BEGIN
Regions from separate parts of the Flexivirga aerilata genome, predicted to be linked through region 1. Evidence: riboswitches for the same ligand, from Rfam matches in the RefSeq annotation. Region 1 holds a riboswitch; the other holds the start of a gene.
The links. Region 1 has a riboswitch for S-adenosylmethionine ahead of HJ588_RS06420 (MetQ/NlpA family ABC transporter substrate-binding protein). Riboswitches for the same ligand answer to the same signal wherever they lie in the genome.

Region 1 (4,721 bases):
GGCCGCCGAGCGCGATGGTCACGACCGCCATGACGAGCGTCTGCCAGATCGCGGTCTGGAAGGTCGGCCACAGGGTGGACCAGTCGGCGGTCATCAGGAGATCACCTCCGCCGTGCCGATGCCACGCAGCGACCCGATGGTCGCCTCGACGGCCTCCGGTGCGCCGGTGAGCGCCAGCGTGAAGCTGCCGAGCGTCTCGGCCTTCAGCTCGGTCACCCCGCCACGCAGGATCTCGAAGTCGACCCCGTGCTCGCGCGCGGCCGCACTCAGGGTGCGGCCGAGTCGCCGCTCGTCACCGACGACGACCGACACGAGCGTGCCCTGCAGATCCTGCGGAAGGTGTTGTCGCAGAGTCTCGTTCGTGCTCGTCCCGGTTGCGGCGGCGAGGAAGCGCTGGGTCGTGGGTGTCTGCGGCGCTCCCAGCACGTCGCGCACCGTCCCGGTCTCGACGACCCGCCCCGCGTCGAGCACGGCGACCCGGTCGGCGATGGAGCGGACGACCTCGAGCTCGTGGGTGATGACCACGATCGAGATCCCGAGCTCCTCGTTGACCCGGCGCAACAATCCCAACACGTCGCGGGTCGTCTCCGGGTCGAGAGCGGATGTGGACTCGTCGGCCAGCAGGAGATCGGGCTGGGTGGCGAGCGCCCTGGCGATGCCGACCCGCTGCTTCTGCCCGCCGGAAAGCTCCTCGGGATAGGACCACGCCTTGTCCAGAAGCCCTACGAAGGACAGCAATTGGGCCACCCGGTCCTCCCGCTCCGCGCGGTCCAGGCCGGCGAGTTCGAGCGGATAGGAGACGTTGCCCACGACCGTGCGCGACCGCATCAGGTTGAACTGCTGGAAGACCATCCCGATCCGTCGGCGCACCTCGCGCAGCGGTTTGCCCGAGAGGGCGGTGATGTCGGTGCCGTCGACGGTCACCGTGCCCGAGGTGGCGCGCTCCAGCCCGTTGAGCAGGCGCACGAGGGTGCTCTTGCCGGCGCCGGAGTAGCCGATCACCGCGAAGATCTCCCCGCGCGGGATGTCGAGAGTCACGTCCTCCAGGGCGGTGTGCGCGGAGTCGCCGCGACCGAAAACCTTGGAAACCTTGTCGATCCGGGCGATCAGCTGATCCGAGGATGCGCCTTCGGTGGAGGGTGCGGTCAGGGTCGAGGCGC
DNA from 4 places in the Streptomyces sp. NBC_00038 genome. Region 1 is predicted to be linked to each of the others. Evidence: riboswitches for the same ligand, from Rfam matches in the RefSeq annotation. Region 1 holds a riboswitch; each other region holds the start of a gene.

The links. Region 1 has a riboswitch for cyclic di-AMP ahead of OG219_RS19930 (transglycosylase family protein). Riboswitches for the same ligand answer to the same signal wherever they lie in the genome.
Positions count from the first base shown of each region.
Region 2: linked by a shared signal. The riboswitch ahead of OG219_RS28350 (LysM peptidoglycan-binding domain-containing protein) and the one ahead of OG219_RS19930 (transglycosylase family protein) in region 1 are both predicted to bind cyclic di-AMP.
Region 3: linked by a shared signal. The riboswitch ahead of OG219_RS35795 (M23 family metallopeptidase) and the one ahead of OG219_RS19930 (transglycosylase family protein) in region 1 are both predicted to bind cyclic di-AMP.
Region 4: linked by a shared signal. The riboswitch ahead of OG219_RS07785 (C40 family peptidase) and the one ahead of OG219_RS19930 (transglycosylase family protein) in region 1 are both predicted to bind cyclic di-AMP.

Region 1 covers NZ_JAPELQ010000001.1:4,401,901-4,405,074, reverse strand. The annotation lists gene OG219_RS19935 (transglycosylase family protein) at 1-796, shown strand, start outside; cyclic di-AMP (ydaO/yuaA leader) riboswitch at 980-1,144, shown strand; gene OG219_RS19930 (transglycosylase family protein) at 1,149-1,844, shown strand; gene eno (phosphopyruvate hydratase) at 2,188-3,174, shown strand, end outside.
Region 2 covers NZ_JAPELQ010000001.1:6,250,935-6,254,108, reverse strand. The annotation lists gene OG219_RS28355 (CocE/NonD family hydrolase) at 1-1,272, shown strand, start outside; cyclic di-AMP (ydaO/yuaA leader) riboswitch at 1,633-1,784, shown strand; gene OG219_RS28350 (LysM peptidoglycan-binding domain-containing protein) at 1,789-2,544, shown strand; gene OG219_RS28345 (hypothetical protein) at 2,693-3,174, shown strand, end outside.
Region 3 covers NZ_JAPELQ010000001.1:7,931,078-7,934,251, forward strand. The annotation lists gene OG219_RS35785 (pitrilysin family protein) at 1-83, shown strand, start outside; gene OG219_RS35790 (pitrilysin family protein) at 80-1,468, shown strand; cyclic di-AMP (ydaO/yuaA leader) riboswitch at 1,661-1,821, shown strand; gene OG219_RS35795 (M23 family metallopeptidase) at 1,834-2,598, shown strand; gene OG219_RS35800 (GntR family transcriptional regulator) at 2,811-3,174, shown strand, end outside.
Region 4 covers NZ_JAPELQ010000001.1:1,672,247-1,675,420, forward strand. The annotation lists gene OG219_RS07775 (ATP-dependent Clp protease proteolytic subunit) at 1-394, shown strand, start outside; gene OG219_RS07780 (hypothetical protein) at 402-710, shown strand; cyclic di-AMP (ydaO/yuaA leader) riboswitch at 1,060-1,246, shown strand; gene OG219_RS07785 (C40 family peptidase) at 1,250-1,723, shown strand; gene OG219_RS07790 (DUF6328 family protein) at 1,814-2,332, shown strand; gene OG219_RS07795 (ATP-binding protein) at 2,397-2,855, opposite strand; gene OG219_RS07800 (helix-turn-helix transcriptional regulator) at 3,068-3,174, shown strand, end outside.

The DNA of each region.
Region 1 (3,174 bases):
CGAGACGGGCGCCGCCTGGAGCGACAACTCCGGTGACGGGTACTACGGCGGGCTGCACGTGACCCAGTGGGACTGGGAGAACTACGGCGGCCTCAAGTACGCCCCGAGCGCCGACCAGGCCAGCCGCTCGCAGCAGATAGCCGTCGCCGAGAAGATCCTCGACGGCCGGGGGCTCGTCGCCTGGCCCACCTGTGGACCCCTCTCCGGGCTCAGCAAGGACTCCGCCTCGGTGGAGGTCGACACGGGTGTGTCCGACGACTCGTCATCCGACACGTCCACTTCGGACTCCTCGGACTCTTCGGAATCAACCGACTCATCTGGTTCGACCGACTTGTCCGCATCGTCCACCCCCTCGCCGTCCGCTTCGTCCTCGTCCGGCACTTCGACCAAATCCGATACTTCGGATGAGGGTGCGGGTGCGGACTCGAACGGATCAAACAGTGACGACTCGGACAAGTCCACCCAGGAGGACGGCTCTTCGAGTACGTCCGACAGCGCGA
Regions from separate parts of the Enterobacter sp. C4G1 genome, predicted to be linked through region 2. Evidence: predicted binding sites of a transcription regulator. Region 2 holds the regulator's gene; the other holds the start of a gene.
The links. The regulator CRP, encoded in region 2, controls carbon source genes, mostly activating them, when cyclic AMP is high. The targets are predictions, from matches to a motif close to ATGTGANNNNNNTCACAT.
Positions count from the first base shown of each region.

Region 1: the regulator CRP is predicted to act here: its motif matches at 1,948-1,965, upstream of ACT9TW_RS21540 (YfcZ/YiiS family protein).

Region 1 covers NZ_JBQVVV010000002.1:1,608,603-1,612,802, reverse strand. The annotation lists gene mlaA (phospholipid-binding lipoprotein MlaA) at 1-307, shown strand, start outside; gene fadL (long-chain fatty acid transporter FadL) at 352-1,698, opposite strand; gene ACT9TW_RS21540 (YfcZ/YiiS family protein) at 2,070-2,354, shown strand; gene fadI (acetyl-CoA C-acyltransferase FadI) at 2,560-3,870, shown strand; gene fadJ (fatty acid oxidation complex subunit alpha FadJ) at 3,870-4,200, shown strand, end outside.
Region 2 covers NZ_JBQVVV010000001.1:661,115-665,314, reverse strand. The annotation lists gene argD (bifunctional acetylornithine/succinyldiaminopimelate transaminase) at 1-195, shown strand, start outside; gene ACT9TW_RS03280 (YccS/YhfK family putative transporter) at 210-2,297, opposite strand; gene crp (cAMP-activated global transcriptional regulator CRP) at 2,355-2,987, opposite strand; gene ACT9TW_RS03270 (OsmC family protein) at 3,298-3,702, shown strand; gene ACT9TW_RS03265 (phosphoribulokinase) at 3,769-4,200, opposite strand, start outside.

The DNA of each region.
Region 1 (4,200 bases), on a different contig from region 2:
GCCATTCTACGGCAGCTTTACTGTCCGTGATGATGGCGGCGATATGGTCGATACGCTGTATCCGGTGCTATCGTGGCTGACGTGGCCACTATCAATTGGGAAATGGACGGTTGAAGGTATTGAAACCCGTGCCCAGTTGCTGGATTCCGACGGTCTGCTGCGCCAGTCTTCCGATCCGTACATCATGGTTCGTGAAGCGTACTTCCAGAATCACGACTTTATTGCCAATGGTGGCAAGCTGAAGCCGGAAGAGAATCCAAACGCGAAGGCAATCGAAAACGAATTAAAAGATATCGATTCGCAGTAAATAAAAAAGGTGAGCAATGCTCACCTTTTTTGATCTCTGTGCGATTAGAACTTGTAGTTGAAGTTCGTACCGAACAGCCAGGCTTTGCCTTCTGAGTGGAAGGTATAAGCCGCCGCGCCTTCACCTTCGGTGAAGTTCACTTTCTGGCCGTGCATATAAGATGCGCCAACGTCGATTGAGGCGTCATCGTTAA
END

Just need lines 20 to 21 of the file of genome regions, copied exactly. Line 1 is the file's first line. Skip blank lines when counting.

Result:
Positions count from the first base shown of each region.

Region 1: the regulator CRP is predicted to act here: its motif matches at 1,948-1,965, upstream of ACT9TW_RS21540 (YfcZ/YiiS family protein).